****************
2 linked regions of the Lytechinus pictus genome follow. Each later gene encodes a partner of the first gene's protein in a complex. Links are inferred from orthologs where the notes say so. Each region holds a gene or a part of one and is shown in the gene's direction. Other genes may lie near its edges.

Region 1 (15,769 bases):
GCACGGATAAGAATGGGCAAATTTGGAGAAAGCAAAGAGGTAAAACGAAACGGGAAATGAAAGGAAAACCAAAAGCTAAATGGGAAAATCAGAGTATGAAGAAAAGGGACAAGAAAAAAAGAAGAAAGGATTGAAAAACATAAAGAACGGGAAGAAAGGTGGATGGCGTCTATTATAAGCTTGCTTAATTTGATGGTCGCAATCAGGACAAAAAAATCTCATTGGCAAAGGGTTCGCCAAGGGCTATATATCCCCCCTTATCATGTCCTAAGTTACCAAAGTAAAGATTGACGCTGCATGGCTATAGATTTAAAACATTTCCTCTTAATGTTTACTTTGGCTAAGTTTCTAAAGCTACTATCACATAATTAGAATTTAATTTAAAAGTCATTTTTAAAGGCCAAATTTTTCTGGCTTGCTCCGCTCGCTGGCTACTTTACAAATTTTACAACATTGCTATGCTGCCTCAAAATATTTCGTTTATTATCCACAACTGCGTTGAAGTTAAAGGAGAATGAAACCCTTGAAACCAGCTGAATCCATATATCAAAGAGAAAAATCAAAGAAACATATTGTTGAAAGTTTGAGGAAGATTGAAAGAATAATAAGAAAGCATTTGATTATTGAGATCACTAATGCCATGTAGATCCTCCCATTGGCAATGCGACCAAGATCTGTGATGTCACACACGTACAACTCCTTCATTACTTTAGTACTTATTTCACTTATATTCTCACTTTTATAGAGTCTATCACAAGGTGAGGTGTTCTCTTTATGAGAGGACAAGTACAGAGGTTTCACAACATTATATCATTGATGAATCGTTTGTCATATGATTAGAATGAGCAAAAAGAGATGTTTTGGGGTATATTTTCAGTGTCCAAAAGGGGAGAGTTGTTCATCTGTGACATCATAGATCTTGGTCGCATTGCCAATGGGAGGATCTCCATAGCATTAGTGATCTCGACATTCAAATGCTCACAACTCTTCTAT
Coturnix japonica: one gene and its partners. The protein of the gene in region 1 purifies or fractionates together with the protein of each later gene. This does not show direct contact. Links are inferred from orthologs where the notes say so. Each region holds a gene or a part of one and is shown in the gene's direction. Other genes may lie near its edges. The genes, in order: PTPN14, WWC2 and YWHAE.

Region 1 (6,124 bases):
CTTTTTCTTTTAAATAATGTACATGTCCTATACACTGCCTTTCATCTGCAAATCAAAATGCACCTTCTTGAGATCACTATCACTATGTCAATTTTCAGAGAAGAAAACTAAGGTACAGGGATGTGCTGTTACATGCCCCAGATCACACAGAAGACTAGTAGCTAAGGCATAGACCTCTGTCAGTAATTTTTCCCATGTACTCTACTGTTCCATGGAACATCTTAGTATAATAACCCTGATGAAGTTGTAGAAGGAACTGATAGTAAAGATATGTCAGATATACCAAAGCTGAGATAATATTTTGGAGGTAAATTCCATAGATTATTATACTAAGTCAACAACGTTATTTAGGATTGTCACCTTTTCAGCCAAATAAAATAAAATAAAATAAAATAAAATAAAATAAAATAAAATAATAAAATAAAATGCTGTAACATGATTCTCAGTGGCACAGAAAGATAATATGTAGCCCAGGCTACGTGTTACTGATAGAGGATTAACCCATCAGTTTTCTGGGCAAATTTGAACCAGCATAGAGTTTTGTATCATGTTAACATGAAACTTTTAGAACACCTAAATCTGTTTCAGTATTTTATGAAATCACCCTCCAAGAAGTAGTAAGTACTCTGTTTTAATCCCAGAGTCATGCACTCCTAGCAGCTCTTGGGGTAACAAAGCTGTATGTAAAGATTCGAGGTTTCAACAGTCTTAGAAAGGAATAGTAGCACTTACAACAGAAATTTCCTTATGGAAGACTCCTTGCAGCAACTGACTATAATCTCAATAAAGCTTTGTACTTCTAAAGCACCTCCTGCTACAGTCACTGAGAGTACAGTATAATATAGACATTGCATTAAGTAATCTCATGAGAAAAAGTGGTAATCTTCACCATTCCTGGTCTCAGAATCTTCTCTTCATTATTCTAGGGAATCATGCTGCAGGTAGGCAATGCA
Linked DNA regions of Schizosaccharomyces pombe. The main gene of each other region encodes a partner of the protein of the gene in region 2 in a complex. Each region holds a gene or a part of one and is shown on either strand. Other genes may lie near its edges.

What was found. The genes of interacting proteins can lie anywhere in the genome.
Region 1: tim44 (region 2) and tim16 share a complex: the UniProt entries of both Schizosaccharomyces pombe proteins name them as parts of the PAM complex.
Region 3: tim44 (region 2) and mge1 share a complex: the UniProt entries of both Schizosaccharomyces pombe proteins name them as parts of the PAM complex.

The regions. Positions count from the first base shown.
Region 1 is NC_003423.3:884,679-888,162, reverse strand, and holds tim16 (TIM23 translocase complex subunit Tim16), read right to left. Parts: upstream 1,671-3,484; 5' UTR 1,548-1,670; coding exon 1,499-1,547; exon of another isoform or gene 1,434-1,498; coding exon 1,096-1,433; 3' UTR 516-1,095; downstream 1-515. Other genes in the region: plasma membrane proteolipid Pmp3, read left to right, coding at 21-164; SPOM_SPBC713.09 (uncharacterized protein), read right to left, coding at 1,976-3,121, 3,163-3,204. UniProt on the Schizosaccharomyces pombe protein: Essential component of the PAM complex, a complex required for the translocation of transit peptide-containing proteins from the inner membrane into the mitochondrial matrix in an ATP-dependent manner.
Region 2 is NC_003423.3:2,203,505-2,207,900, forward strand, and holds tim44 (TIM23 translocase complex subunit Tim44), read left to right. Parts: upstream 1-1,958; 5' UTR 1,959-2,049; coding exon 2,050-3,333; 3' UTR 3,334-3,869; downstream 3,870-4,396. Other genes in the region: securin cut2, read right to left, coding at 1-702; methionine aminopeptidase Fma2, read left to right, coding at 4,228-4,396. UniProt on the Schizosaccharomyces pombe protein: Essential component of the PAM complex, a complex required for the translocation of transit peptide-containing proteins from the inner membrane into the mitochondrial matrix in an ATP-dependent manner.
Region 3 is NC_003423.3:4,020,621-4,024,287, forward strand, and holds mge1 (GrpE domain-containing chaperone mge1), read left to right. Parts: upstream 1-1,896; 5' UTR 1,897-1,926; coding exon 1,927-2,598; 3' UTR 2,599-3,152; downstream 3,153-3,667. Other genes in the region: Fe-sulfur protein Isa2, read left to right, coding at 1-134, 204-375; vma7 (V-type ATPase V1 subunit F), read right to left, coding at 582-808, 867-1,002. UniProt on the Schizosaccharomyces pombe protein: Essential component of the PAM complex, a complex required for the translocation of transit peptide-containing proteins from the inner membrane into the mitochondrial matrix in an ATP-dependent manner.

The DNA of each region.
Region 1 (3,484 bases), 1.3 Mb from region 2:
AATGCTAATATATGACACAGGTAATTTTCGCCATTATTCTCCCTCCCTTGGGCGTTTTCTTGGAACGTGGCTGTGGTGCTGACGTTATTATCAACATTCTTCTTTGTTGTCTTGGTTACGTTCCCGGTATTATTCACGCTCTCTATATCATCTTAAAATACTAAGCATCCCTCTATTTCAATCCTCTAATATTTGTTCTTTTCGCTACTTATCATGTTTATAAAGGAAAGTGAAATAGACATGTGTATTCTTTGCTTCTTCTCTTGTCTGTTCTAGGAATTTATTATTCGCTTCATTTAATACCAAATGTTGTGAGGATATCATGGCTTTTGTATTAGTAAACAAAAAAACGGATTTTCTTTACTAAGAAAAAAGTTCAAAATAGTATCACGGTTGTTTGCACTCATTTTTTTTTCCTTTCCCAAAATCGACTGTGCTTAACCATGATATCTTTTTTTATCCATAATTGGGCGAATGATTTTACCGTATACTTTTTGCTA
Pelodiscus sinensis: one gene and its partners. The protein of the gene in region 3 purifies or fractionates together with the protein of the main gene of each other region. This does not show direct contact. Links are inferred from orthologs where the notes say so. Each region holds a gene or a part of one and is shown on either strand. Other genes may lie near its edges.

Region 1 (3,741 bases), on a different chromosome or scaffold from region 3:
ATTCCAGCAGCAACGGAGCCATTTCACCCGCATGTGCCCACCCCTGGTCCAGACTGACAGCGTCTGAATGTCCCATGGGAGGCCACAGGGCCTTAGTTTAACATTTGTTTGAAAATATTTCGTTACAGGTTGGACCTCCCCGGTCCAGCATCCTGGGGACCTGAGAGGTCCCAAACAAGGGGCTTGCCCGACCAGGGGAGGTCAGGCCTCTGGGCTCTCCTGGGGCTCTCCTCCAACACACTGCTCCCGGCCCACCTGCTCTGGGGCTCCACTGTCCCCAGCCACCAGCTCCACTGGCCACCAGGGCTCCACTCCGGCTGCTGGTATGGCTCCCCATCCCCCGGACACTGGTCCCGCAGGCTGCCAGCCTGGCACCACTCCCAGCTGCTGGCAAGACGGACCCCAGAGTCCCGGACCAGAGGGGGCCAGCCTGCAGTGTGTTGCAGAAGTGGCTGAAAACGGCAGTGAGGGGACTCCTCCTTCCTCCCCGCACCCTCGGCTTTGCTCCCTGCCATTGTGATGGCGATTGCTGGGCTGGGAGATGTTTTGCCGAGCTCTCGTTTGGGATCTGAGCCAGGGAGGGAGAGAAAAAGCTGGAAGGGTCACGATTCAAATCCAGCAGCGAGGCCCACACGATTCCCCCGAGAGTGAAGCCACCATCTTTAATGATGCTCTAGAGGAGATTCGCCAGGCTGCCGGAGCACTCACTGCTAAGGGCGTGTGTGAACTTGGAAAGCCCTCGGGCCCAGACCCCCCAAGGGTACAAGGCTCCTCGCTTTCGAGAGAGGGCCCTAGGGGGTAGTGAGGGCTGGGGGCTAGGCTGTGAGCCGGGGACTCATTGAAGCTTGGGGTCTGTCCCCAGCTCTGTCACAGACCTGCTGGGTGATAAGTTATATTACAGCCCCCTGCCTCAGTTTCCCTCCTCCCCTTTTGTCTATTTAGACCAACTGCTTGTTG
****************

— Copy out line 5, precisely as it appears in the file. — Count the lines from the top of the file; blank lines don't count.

Region 1 (6,124 bases):